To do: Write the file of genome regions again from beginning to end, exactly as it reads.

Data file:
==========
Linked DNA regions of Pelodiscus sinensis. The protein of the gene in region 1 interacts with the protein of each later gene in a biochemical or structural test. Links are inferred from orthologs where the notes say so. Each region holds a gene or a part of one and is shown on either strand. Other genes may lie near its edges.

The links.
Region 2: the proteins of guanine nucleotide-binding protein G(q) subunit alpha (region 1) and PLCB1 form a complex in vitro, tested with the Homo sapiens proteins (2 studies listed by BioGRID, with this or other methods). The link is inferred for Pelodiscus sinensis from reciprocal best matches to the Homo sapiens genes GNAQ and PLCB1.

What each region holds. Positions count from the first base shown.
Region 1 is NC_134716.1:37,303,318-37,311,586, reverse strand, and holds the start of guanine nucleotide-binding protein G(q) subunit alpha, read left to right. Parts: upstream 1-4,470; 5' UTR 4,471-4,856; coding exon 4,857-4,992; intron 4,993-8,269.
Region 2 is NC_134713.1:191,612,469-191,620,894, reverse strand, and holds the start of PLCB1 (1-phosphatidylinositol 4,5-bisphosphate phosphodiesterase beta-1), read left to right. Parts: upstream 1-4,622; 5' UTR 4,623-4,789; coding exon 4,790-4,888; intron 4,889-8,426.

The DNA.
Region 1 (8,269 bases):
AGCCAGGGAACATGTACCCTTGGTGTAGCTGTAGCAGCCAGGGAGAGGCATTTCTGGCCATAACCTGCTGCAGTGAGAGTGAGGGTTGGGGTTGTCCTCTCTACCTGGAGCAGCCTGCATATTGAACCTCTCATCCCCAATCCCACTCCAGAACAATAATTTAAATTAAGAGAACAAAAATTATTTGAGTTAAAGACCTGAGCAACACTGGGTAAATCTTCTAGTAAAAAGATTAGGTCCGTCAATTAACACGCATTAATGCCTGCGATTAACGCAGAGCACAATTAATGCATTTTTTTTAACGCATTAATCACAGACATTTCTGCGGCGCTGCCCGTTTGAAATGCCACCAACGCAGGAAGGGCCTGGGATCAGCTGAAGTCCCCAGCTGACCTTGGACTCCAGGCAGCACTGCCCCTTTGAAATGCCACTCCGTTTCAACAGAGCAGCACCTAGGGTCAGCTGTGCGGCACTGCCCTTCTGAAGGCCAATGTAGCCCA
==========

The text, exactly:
Linked DNA regions of Pelodiscus sinensis. The protein of the gene in region 1 interacts with the protein of each later gene in a biochemical or structural test. Links are inferred from orthologs where the notes say so. Each region holds a gene or a part of one and is shown on either strand. Other genes may lie near its edges.

The links.
Region 2: the proteins of guanine nucleotide-binding protein G(q) subunit alpha (region 1) and PLCB1 form a complex in vitro, tested with the Homo sapiens proteins (2 studies listed by BioGRID, with this or other methods). The link is inferred for Pelodiscus sinensis from reciprocal best matches to the Homo sapiens genes GNAQ and PLCB1.

What each region holds. Positions count from the first base shown.
Region 1 is NC_134716.1:37,303,318-37,311,586, reverse strand, and holds the start of guanine nucleotide-binding protein G(q) subunit alpha, read left to right. Parts: upstream 1-4,470; 5' UTR 4,471-4,856; coding exon 4,857-4,992; intron 4,993-8,269.
Region 2 is NC_134713.1:191,612,469-191,620,894, reverse strand, and holds the start of PLCB1 (1-phosphatidylinositol 4,5-bisphosphate phosphodiesterase beta-1), read left to right. Parts: upstream 1-4,622; 5' UTR 4,623-4,789; coding exon 4,790-4,888; intron 4,889-8,426.

The DNA.
Region 1 (8,269 bases):
AGCCAGGGAACATGTACCCTTGGTGTAGCTGTAGCAGCCAGGGAGAGGCATTTCTGGCCATAACCTGCTGCAGTGAGAGTGAGGGTTGGGGTTGTCCTCTCTACCTGGAGCAGCCTGCATATTGAACCTCTCATCCCCAATCCCACTCCAGAACAATAATTTAAATTAAGAGAACAAAAATTATTTGAGTTAAAGACCTGAGCAACACTGGGTAAATCTTCTAGTAAAAAGATTAGGTCCGTCAATTAACACGCATTAATGCCTGCGATTAACGCAGAGCACAATTAATGCATTTTTTTTAACGCATTAATCACAGACATTTCTGCGGCGCTGCCCGTTTGAAATGCCACCAACGCAGGAAGGGCCTGGGATCAGCTGAAGTCCCCAGCTGACCTTGGACTCCAGGCAGCACTGCCCCTTTGAAATGCCACTCCGTTTCAACAGAGCAGCACCTAGGGTCAGCTGTGCGGCACTGCCCTTCTGAAGGCCAATGTAGCCCA